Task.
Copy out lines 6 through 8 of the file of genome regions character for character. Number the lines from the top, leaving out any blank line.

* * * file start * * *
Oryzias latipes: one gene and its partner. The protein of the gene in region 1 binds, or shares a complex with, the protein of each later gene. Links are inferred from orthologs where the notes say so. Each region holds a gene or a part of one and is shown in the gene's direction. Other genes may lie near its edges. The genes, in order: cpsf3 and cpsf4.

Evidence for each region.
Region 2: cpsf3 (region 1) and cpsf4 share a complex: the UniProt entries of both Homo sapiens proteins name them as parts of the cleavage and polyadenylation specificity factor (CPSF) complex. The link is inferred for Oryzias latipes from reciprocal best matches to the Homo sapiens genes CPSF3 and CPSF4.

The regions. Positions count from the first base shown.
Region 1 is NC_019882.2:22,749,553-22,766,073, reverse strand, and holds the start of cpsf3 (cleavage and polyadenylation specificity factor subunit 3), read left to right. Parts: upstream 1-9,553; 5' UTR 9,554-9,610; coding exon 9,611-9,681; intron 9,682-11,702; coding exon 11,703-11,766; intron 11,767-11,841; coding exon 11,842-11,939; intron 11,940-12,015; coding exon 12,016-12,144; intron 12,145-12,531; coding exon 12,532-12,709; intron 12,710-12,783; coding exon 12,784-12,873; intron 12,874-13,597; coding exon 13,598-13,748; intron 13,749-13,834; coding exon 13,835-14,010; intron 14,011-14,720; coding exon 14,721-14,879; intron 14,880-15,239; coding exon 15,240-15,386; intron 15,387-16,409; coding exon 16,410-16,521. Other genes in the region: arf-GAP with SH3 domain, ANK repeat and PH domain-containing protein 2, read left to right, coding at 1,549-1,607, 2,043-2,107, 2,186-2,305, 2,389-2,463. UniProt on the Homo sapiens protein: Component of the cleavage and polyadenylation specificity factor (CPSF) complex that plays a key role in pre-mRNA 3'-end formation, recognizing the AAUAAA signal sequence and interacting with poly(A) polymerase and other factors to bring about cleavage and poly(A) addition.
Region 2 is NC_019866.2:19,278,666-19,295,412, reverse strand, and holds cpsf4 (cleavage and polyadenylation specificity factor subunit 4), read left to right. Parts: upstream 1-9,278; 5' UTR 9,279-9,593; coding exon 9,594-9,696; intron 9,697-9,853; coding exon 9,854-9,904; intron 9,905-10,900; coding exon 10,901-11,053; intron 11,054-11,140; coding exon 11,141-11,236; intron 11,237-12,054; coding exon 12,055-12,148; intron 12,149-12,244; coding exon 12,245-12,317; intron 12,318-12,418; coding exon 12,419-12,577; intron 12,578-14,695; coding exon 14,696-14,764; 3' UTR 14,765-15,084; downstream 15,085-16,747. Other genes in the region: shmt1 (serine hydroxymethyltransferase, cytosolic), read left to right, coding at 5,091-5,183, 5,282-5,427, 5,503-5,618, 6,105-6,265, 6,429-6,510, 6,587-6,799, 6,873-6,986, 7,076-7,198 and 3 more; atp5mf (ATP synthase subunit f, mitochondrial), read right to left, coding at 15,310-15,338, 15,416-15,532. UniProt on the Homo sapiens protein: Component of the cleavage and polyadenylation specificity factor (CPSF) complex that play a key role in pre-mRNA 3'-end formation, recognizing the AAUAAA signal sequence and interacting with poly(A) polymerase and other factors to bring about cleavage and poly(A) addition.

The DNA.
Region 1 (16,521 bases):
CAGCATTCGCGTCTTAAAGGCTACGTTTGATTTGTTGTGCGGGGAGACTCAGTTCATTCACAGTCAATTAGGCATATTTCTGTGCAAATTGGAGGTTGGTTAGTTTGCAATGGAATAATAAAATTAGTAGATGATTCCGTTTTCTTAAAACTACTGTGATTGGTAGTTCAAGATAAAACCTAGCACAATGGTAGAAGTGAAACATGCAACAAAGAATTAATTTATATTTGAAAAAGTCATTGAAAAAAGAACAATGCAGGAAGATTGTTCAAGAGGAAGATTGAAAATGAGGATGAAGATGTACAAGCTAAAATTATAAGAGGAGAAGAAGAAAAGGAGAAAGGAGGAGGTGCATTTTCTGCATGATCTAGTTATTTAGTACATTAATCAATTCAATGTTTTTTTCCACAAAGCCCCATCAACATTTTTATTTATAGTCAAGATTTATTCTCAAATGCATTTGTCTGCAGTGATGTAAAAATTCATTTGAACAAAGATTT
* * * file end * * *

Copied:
Region 2 is NC_019866.2:19,278,666-19,295,412, reverse strand, and holds cpsf4 (cleavage and polyadenylation specificity factor subunit 4), read left to right. Parts: upstream 1-9,278; 5' UTR 9,279-9,593; coding exon 9,594-9,696; intron 9,697-9,853; coding exon 9,854-9,904; intron 9,905-10,900; coding exon 10,901-11,053; intron 11,054-11,140; coding exon 11,141-11,236; intron 11,237-12,054; coding exon 12,055-12,148; intron 12,149-12,244; coding exon 12,245-12,317; intron 12,318-12,418; coding exon 12,419-12,577; intron 12,578-14,695; coding exon 14,696-14,764; 3' UTR 14,765-15,084; downstream 15,085-16,747. Other genes in the region: shmt1 (serine hydroxymethyltransferase, cytosolic), read left to right, coding at 5,091-5,183, 5,282-5,427, 5,503-5,618, 6,105-6,265, 6,429-6,510, 6,587-6,799, 6,873-6,986, 7,076-7,198 and 3 more; atp5mf (ATP synthase subunit f, mitochondrial), read right to left, coding at 15,310-15,338, 15,416-15,532. UniProt on the Homo sapiens protein: Component of the cleavage and polyadenylation specificity factor (CPSF) complex that play a key role in pre-mRNA 3'-end formation, recognizing the AAUAAA signal sequence and interacting with poly(A) polymerase and other factors to bring about cleavage and poly(A) addition.

The DNA.
Region 1 (16,521 bases):